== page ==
TITUSVILLE — An attorney who currently is a part-time employee of Allegheny College’s Center for Political Participation has been charged with stealing presidential campaign signs.
Pennsylvania State Police accuse Allison Hartle, 35, of 232 Overlook Drive, Franklin, with one count of theft by unlawful taking. Police allege Hartle stole 15 presidential campaign signs, as well as one presidential campaign flag, from property in the area of Marsh Lane and Route 8 in Cherrytree Township, Venango County, around 12:10 p.m. Aug. 31.
Police filed the theft charge against Hartle on Sept. 30 in Venango County Magisterial District Court. It’s graded as a first-class misdemeanor with a maximum penalty of five years in jail and a $10,000 fine, if convicted.
Hartle has been sent a summons via first class mail to appear at a preliminary hearing on the theft charge in Venango County Central Court next month, according to court records.
Hartle, a licensed practicing attorney in Pennsylvania since Feb. 8, 2013, has a law office in Franklin.
While being interviewed Aug. 31 by state police about the alleged theft, Hartle told the trooper “that she would pay restitution for the signs and stated ‘I’m not like a criminal or anything,’” according to the affidavit of probable cause filed in the case.
While the criminal complaint and the affidavit of probable cause only indicate presidential campaign signs and a presidential campaign flag were taken, one of the alleged victims in the incident confirmed to the Tribune at his business in Titusville on Tuesday that all the materials allegedly taken were for the Donald Trump presidential campaign.
Hartle works part time as program coordinator for Allegheny College’s Department of Law and Policy and the college’s Center for Political Participation. She’s had the position since January.
In addition, Hartle formerly was an attorney within agencies in both Crawford and Venango counties which included a temporary stint with Crawford County earlier this year.
The Tribune filed a Right-to-Know request with Crawford County for a copy of Hartle’s resume and work history.
Brian Harward, an Allegheny College political science professor who is director of the college’s Center for Political Participation, told the Tribune he was aware Hartle had been charged.
“I think she’s embarrassed and contrite,” Harward told the Tribune. “She’s been very professional and very straightforward with me.”
“I expect she’ll continue to be as professional with me going forward,” he added.
Allegheny issued a brief statement when contacted by the Tribune.
“Allegheny College has no public comment regarding the charges filed against Allison Hartle, as the college had no involvement in the events alleged in the charges and has no involvement in the legal proceedings involving Ms. Hartle,” Susan Salton wrote in an email to the Tribune. Salton is Allegheny’s vice president for college relations.
Hartle had served as attorney within Crawford County government twice since being admitted to practice law in Pennsylvania.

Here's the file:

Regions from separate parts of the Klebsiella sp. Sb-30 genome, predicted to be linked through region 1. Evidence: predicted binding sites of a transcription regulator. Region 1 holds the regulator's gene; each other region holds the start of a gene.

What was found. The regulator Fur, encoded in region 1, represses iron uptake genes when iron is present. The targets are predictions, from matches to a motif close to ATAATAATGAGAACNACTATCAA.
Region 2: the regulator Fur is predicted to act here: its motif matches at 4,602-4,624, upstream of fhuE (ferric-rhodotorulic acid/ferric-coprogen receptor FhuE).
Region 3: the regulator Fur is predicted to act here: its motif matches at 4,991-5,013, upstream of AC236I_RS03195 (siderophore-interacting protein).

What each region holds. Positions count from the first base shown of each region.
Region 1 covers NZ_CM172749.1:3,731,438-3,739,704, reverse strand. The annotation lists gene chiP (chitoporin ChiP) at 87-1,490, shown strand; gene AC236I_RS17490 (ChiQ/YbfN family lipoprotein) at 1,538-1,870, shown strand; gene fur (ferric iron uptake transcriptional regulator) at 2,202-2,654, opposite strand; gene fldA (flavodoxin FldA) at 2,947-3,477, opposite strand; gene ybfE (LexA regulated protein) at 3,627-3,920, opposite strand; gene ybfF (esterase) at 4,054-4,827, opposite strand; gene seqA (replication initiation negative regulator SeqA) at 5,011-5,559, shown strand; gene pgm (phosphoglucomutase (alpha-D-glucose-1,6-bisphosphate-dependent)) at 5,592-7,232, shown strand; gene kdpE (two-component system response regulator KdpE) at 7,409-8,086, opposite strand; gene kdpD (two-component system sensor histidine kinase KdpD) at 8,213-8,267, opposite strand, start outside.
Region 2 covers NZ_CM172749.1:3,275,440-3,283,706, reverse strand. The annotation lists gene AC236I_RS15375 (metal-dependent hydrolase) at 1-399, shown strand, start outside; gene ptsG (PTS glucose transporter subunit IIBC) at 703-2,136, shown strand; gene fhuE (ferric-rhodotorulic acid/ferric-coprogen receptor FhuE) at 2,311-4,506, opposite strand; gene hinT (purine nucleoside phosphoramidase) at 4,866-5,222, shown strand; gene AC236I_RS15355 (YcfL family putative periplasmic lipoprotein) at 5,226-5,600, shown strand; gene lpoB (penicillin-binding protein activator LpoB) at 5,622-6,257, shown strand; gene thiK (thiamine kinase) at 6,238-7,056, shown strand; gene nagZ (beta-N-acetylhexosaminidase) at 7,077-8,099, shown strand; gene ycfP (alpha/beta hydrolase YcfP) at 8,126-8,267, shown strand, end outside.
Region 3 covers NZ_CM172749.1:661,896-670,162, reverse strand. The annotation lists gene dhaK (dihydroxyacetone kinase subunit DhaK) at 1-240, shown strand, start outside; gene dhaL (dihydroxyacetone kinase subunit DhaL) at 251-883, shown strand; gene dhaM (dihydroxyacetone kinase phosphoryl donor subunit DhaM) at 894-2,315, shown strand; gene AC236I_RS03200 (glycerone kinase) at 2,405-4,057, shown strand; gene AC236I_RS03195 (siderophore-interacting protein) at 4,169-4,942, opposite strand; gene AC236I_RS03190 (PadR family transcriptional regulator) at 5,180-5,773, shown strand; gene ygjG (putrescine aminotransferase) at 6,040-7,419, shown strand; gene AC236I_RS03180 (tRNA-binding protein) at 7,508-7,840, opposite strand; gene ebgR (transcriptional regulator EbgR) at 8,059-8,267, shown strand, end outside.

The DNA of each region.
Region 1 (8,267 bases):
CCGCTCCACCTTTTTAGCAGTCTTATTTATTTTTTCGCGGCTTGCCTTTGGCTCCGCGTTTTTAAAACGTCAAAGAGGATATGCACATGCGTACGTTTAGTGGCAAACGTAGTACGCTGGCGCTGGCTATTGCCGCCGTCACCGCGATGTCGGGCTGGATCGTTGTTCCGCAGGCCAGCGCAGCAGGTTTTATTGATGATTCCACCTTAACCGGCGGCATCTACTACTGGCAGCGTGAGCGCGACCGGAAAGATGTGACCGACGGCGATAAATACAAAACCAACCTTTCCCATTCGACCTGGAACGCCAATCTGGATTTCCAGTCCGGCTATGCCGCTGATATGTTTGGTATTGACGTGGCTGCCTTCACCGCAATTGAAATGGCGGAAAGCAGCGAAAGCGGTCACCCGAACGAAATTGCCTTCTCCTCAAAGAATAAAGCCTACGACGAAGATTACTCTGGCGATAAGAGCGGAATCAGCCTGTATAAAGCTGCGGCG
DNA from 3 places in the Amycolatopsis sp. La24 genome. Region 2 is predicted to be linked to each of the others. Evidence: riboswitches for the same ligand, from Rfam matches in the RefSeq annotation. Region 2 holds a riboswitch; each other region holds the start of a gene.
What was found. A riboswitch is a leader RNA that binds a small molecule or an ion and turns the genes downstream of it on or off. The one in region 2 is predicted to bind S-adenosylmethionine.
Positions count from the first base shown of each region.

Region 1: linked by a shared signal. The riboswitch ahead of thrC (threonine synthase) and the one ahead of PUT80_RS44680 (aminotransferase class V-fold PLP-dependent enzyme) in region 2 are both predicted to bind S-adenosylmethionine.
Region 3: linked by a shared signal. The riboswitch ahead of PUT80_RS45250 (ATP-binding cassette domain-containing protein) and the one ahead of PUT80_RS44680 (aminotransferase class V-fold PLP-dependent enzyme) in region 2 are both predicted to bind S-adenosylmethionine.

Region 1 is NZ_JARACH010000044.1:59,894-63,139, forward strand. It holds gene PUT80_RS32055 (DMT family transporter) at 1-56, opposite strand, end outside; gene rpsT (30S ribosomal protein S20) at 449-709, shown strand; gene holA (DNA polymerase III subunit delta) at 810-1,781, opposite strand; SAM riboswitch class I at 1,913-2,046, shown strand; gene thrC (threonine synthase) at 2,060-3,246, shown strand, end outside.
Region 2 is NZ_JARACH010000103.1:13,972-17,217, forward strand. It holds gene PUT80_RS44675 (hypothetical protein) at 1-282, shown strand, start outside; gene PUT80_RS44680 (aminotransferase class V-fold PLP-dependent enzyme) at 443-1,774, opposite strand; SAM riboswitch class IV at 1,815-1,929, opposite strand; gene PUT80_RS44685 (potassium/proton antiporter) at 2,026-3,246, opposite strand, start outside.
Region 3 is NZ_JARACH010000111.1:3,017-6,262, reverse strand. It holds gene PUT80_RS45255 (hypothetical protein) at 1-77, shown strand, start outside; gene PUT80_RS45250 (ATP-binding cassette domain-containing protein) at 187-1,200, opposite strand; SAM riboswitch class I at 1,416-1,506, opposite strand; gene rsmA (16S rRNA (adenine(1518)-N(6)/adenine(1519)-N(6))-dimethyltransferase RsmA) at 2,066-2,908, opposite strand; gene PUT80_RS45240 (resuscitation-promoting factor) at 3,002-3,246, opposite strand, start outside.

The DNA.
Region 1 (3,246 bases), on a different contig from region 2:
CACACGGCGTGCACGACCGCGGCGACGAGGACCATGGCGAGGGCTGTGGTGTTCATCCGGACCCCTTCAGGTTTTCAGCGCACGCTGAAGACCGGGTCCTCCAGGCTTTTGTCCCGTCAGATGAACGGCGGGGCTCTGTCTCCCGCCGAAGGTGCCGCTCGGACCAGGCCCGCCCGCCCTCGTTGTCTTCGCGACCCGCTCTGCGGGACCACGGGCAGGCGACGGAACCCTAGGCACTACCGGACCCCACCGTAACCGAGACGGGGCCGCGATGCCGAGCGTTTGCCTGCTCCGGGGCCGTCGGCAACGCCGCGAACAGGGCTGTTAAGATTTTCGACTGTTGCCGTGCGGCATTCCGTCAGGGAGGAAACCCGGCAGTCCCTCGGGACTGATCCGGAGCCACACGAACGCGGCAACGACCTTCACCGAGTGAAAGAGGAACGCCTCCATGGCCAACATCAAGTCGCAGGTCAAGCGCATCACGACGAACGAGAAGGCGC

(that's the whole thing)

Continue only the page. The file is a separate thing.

She was an attorney on a temporary basis with the Crawford County Human Services Department from April 16 through June 18 of this year, according to the county’s Human Resources Department. Hartle previously served as an assistant public defender in Crawford County from March 10, 2014, through Oct. 19, 2015.
Hartle also served as an assistant public defender with Venango County from October 2015 through October 2017, according to her resume.
Venango County District Attorney D. Shawn White told the Tribune his office won’t handle prosecution of the case since Hartle is a practicing attorney in Venango County. White told the Tribune the case has been turned over to the Pennsylvania Office of Attorney General for prosecution.
According to the affidavit of probable cause, a witness driving along Route 8 around midday Aug. 31 saw a black sport utility vehicle parked on the berm of Route 8 with a woman picking up presidential campaign signs. The witness went back to the area where “she observed the female with a ‘handful’ of signs under her arm walking toward her vehicle,” the affidavit said.
The witness told police she then took pictures of the black SUV’s license plate, according to the affidavit. The woman with signs noticed the witness photographing her vehicle “and immediately ran to her vehicle and fled the scene,” the affidavit said.
A trooper later initiated a traffic stop near Rosemont Farm Road on a vehicle matching the description of Hartle’s SUV, which turned out to be Hartle in her vehicle, according to the affidavit.
Hartle was “asked about taking some presidential campaign signs from the side of the road in which she replied that she did,” the affidavit said.
“She further related that she was at her sister’s house and when she left she was upset over the state that the country is in right now,” the affidavit said.
Hartle then became visibly upset, the affidavit said. She admitted to the trooper the signs were at her home and the trooper followed Hartle to her home, the affidavit said. Hartle gave the trooper a presidential campaign flag and three of the signs, the affidavit said.
“When asked where the other signs were, she related that she threw them out,” the affidavit said. “Hartle related that she would pay restitution for the signs and stated ‘I’m not like a criminal or anything.’”